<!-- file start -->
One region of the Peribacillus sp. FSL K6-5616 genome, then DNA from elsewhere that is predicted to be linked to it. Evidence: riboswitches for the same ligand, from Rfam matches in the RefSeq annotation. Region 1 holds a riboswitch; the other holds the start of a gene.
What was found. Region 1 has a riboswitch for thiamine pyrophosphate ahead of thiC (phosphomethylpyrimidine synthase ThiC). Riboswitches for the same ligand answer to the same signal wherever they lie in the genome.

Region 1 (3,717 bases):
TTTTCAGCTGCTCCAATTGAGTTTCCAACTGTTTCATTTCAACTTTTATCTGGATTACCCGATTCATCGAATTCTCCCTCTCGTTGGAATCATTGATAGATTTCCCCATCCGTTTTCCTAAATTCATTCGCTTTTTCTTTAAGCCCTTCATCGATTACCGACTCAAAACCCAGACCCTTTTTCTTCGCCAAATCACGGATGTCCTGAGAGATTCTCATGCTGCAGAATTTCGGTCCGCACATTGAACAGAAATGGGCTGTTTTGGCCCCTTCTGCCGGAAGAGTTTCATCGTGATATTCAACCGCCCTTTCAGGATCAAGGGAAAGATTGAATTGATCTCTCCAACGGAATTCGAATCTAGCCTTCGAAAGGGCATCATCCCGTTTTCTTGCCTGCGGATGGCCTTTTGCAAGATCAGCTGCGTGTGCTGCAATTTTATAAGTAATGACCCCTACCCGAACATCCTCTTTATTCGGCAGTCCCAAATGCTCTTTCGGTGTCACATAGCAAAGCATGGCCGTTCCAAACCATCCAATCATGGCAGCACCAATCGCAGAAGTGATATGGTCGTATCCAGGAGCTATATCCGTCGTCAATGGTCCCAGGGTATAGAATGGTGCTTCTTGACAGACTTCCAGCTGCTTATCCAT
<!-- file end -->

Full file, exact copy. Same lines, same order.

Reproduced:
One region of the Peribacillus sp. FSL K6-5616 genome, then DNA from elsewhere that is predicted to be linked to it. Evidence: riboswitches for the same ligand, from Rfam matches in the RefSeq annotation. Region 1 holds a riboswitch; the other holds the start of a gene.
What was found. Region 1 has a riboswitch for thiamine pyrophosphate ahead of thiC (phosphomethylpyrimidine synthase ThiC). Riboswitches for the same ligand answer to the same signal wherever they lie in the genome.

Region 1 (3,717 bases):
TTTTCAGCTGCTCCAATTGAGTTTCCAACTGTTTCATTTCAACTTTTATCTGGATTACCCGATTCATCGAATTCTCCCTCTCGTTGGAATCATTGATAGATTTCCCCATCCGTTTTCCTAAATTCATTCGCTTTTTCTTTAAGCCCTTCATCGATTACCGACTCAAAACCCAGACCCTTTTTCTTCGCCAAATCACGGATGTCCTGAGAGATTCTCATGCTGCAGAATTTCGGTCCGCACATTGAACAGAAATGGGCTGTTTTGGCCCCTTCTGCCGGAAGAGTTTCATCGTGATATTCAACCGCCCTTTCAGGATCAAGGGAAAGATTGAATTGATCTCTCCAACGGAATTCGAATCTAGCCTTCGAAAGGGCATCATCCCGTTTTCTTGCCTGCGGATGGCCTTTTGCAAGATCAGCTGCGTGTGCTGCAATTTTATAAGTAATGACCCCTACCCGAACATCCTCTTTATTCGGCAGTCCCAAATGCTCTTTCGGTGTCACATAGCAAAGCATGGCCGTTCCAAACCATCCAATCATGGCAGCACCAATCGCAGAAGTGATATGGTCGTATCCAGGAGCTATATCCGTCGTCAATGGTCCCAGGGTATAGAATGGTGCTTCTTGACAGACTTCCAGCTGCTTATCCAT